While CRISPR-Cas9 has dominated the science headlines in recent years, there has been a broad social and moral consensus that it is too soon to move to clinical use of genome editing in human reproduction. Nevertheless, Chinese scientist He Jiankui reported the use of CRISPR in the births of two girls last year. In this paper, I explore the question of what social and ethical effects such early adoption of innovative technologies in the context of human reproduction may have, focusing on scientists, women, and future children.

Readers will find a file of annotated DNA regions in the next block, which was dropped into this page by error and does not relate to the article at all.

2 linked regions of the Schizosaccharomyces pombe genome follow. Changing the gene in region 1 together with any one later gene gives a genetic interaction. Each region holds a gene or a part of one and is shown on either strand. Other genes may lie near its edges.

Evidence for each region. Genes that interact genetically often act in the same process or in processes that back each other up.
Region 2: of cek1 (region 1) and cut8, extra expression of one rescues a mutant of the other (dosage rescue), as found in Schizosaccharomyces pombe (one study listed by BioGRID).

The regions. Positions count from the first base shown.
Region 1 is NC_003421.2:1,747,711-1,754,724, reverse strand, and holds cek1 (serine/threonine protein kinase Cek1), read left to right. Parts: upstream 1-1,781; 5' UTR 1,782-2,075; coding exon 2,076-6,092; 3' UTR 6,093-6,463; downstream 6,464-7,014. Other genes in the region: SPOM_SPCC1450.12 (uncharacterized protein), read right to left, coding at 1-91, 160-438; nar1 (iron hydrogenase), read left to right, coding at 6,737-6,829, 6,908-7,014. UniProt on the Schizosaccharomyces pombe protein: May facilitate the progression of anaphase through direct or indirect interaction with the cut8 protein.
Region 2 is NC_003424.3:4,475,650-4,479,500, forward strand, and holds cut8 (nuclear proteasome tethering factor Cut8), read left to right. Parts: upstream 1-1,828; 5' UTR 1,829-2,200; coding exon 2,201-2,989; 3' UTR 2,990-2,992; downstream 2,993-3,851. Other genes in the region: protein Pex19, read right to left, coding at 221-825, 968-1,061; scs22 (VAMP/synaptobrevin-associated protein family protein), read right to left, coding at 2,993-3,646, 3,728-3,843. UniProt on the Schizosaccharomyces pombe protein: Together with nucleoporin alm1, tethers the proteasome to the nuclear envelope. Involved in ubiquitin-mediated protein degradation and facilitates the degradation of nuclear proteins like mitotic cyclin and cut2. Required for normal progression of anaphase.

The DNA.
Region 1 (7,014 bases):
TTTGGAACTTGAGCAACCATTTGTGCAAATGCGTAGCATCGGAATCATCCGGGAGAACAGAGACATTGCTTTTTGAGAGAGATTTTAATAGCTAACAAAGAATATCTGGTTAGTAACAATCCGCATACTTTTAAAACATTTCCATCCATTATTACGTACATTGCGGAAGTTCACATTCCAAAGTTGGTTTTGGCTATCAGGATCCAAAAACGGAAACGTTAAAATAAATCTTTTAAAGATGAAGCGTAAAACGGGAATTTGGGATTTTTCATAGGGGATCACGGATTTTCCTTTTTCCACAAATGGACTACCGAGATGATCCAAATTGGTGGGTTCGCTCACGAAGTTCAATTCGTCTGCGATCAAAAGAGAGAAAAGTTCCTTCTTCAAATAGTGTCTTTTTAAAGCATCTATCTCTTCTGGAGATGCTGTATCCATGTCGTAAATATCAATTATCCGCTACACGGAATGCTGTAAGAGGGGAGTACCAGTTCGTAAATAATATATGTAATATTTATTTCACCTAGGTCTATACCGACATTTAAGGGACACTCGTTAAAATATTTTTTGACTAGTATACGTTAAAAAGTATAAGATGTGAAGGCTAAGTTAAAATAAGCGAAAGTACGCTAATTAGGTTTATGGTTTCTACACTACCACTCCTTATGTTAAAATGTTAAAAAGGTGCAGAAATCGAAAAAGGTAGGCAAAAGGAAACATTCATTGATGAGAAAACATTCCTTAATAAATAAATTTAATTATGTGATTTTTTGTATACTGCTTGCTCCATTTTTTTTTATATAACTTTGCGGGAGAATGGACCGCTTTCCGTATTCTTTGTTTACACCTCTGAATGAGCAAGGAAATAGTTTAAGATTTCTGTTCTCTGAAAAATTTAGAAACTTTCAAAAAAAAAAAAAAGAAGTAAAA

I argue that responsible innovation in human reproductive technologies requires thinking beyond standard concerns with individual consent, autonomy and risk to broader ideas about shared life-worlds and intersubjectivity.
Contract Research Organization (Cro)17%